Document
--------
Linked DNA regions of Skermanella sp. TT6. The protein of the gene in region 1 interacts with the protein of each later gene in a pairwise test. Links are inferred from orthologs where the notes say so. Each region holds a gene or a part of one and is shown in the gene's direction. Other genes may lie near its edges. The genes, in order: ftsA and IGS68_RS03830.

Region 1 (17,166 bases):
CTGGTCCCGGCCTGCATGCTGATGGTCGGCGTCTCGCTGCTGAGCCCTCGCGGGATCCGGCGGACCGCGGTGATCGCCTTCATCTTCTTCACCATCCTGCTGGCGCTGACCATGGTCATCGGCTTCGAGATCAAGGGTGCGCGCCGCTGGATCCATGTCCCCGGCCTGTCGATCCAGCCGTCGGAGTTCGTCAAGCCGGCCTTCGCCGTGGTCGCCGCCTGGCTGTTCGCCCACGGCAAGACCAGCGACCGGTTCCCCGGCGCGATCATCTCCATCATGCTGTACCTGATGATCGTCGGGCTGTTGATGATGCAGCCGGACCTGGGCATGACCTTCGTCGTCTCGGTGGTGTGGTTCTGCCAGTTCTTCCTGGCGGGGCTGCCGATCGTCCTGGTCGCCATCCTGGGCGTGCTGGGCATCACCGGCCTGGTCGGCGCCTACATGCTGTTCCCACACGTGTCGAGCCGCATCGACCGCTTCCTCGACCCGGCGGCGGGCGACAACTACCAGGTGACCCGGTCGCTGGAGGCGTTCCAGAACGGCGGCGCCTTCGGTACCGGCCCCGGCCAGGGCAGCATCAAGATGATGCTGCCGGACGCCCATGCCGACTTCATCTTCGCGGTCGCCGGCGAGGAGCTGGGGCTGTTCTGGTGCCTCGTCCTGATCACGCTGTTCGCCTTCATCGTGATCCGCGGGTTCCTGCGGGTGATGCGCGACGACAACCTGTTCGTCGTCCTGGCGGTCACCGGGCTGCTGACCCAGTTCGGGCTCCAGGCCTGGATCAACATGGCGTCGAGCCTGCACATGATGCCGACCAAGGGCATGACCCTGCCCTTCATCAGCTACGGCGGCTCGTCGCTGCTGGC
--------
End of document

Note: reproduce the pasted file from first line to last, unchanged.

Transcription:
Linked DNA regions of Skermanella sp. TT6. The protein of the gene in region 1 interacts with the protein of each later gene in a pairwise test. Links are inferred from orthologs where the notes say so. Each region holds a gene or a part of one and is shown in the gene's direction. Other genes may lie near its edges. The genes, in order: ftsA and IGS68_RS03830.

Region 1 (17,166 bases):
CTGGTCCCGGCCTGCATGCTGATGGTCGGCGTCTCGCTGCTGAGCCCTCGCGGGATCCGGCGGACCGCGGTGATCGCCTTCATCTTCTTCACCATCCTGCTGGCGCTGACCATGGTCATCGGCTTCGAGATCAAGGGTGCGCGCCGCTGGATCCATGTCCCCGGCCTGTCGATCCAGCCGTCGGAGTTCGTCAAGCCGGCCTTCGCCGTGGTCGCCGCCTGGCTGTTCGCCCACGGCAAGACCAGCGACCGGTTCCCCGGCGCGATCATCTCCATCATGCTGTACCTGATGATCGTCGGGCTGTTGATGATGCAGCCGGACCTGGGCATGACCTTCGTCGTCTCGGTGGTGTGGTTCTGCCAGTTCTTCCTGGCGGGGCTGCCGATCGTCCTGGTCGCCATCCTGGGCGTGCTGGGCATCACCGGCCTGGTCGGCGCCTACATGCTGTTCCCACACGTGTCGAGCCGCATCGACCGCTTCCTCGACCCGGCGGCGGGCGACAACTACCAGGTGACCCGGTCGCTGGAGGCGTTCCAGAACGGCGGCGCCTTCGGTACCGGCCCCGGCCAGGGCAGCATCAAGATGATGCTGCCGGACGCCCATGCCGACTTCATCTTCGCGGTCGCCGGCGAGGAGCTGGGGCTGTTCTGGTGCCTCGTCCTGATCACGCTGTTCGCCTTCATCGTGATCCGCGGGTTCCTGCGGGTGATGCGCGACGACAACCTGTTCGTCGTCCTGGCGGTCACCGGGCTGCTGACCCAGTTCGGGCTCCAGGCCTGGATCAACATGGCGTCGAGCCTGCACATGATGCCGACCAAGGGCATGACCCTGCCCTTCATCAGCTACGGCGGCTCGTCGCTGCTGGC